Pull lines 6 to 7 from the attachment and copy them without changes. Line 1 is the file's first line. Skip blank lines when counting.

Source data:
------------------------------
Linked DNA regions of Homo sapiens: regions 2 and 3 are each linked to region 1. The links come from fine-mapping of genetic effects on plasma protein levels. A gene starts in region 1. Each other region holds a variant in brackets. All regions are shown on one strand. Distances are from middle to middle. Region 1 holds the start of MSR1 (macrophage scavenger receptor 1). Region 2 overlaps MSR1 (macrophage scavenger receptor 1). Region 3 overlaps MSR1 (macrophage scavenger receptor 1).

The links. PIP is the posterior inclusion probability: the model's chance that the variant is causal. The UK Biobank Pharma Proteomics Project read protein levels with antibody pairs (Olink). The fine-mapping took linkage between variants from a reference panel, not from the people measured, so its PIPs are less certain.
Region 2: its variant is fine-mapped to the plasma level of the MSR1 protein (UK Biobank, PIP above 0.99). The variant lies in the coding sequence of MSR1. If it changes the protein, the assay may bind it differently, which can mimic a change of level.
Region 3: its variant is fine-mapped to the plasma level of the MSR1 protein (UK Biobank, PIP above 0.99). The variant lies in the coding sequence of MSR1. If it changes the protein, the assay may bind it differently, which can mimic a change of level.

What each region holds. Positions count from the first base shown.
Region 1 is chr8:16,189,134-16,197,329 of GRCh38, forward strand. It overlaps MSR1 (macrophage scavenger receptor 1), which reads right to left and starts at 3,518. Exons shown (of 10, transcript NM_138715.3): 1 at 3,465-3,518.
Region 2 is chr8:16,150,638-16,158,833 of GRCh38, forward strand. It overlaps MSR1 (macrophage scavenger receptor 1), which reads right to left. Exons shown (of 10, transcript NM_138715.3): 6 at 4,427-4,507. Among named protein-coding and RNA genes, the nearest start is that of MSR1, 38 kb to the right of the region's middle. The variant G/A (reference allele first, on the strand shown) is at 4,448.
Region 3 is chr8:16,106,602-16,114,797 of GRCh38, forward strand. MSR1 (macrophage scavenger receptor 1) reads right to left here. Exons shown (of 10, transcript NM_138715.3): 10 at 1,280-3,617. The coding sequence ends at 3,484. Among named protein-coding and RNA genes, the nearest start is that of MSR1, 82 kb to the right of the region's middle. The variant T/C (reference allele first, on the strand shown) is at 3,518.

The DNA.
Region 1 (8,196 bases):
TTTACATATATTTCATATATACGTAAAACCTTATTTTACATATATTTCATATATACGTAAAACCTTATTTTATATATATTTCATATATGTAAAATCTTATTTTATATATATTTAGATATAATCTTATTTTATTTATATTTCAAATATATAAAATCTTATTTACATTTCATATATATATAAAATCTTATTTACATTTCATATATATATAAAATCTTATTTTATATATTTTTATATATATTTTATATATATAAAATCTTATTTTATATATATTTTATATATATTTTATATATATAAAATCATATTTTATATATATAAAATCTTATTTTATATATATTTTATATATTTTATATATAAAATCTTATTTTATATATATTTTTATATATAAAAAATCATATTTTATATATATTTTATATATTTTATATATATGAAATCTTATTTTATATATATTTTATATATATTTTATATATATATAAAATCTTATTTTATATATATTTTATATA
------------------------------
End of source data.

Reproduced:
Region 1 is chr8:16,189,134-16,197,329 of GRCh38, forward strand. It overlaps MSR1 (macrophage scavenger receptor 1), which reads right to left and starts at 3,518. Exons shown (of 10, transcript NM_138715.3): 1 at 3,465-3,518.
Region 2 is chr8:16,150,638-16,158,833 of GRCh38, forward strand. It overlaps MSR1 (macrophage scavenger receptor 1), which reads right to left. Exons shown (of 10, transcript NM_138715.3): 6 at 4,427-4,507. Among named protein-coding and RNA genes, the nearest start is that of MSR1, 38 kb to the right of the region's middle. The variant G/A (reference allele first, on the strand shown) is at 4,448.